Relationships

Is my partner a narcissist?

Narcissism is a disorder in which a person has an inflated sense of self-importance. Narcissists believe they are above everybody else. Commonly shown by only believing their own views and rubbishing anybody that believes differently.

Is my partner a narcissist?

Is it just me, or is the term narcissist appearing on every second relationship post? Narcissist is a word that until recently, was reserved for a psychological disorder. A word, most people barely knew the meaning of. Now, every time a guy, or girl doesn’t do what their significant other wants “they are a narcissist”

In this post I aim to clarify if your girl is narcissistic, or just hard to live with.

Let’s start with outlining what narcissism is. Narcissism is a disorder in which a person has an inflated sense of self-importance. Narcissists believe they are above everybody else. Commonly shown by only believing their own views and rubbishing anybody that believes differently.

Symptoms include an excessive need for admiration, disregard for others’ feelings, an inability to handle any criticism and a sense of entitlement. Watch for people that are charming in public. Speak as if they are extremely important, at work and among social groups. Yet behind closed doors show a very different side to their personality. Another key trait is making situations about themselves. Stealing the attention during birthdays or baby showers for example.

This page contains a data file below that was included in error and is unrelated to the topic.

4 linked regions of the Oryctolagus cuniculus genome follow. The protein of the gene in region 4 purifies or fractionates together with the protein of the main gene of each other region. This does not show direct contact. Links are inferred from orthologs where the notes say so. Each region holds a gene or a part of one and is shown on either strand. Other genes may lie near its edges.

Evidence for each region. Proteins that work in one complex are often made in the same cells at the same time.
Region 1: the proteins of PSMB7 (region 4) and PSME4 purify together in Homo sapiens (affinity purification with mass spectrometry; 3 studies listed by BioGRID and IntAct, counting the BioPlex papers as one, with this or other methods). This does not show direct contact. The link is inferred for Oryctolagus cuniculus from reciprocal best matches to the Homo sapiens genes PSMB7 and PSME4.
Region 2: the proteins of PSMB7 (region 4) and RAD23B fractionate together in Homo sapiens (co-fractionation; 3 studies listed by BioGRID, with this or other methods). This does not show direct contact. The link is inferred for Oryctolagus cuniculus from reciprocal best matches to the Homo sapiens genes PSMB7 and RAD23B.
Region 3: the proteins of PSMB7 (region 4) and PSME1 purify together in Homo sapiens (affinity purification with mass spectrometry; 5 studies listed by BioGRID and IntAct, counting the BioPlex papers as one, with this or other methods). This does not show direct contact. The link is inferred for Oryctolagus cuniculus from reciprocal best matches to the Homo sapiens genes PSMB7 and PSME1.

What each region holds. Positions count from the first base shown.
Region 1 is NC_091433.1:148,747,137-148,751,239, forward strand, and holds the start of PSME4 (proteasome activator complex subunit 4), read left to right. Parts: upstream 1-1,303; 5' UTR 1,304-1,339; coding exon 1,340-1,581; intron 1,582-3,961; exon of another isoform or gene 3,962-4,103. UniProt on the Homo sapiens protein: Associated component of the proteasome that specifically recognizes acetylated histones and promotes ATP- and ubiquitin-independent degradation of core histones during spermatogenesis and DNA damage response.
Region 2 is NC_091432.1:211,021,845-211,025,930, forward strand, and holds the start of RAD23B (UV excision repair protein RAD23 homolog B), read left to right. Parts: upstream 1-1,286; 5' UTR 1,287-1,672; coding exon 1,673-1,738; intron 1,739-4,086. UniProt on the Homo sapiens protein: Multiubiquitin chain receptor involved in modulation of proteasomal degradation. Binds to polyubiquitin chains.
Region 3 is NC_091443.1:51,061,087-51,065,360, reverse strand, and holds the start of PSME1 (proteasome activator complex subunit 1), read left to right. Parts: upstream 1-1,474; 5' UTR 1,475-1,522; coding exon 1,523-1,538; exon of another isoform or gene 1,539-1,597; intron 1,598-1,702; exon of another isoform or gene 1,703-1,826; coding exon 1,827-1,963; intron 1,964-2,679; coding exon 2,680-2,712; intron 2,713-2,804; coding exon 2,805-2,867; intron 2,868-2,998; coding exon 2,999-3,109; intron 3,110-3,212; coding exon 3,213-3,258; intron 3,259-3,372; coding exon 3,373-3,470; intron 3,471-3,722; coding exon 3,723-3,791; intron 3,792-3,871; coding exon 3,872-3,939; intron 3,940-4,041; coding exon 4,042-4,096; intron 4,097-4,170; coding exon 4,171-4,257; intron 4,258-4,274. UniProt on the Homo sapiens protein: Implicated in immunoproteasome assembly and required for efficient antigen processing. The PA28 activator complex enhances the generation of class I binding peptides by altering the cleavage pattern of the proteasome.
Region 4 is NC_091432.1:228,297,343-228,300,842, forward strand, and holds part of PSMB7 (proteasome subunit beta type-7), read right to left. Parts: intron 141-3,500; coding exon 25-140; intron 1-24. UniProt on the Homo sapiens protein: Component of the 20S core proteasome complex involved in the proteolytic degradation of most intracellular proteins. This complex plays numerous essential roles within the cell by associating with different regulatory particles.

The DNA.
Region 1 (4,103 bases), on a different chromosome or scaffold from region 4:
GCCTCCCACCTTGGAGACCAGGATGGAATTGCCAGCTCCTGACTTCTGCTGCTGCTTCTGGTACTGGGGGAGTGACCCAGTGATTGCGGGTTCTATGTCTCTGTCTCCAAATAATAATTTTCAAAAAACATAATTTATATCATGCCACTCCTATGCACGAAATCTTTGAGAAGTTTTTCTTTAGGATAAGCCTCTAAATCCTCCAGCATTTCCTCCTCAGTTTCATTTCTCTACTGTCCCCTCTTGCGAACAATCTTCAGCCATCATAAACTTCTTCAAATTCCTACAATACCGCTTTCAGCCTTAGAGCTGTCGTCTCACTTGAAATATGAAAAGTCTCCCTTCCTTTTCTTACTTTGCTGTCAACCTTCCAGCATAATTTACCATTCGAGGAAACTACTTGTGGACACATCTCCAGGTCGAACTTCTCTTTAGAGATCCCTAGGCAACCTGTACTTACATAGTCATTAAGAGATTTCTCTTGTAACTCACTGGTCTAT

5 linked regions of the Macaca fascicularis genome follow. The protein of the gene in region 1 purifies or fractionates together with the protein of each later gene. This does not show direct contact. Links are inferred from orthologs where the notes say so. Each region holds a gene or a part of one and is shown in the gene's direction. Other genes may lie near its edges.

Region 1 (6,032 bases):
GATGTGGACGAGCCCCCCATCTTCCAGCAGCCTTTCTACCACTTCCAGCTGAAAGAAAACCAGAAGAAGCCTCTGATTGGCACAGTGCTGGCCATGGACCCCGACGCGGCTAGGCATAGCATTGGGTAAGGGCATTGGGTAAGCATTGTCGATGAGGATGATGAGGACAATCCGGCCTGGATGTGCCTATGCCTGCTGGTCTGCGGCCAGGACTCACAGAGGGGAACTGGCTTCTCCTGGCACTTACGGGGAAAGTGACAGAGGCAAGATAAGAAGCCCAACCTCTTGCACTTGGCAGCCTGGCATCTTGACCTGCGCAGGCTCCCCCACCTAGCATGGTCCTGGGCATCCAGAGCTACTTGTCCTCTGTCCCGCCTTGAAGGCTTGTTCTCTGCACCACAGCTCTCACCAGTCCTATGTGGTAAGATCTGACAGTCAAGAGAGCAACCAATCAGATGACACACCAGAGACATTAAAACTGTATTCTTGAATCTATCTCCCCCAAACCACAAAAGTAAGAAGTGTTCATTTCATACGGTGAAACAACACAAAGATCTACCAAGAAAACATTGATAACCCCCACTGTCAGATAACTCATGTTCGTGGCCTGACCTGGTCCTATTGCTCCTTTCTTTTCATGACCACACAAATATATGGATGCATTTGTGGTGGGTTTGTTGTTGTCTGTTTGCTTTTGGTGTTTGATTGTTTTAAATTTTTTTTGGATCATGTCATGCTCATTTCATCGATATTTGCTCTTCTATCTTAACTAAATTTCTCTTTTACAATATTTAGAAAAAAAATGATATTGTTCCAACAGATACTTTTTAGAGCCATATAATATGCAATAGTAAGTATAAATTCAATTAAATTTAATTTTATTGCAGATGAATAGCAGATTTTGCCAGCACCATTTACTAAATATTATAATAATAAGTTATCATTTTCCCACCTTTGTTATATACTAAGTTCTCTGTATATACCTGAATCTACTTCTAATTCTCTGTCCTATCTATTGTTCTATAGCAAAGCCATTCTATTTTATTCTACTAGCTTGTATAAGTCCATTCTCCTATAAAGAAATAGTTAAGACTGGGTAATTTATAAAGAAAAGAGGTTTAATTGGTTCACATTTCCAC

The disorder needs to be diagnosed by a professional.

There is a bucket load of things, that narcissistic people do, that make them terrible partners. Living with a person that drags you down to inflate their own sense of importance, is not going to be fun for anyone. Relationships with a narcissist can result in severe abuse, both mentally and physically. The partner of a narcissist can lose all sense of self worth and take years to recover after the relationship has ended.

So, is your partner a narcissist? Are they just controlling? Or are you one of the poor buggers that live with someone that is simply, a bad person?

When we enter a relationship, we are faced with tiny little decisions that shape what is, or is not excepted from us. How quickly do you agree to not drinking with the boys? Do you suddenly stop reading your favourite magazine because your new girl thinks it is sexist? We all know guys that suddenly dress differently, are no longer free for a game of cards and generally change who they are, seemingly overnight. These guys are facing their tiny decisions, with no consideration for themselves. Throwing their own needs out the window in hope to keep their new love interest.

Lets fast forward six months down the road. The man in this relationship is miserable, he doesn’t do anything he enjoys. He has successfully ignored all his own desires and wonders why, he feels depressed. His friends tell him she is a narcissist, she makes you miserable and controls every facet of your life.

This relationship is toxic but not necessarily narcissistic. People often forget who they are in an attempt to satisfy the needs of others. A healthy relationship compliments the individuals involved. Your partner should add to your life, not manipulate it for their own benefit.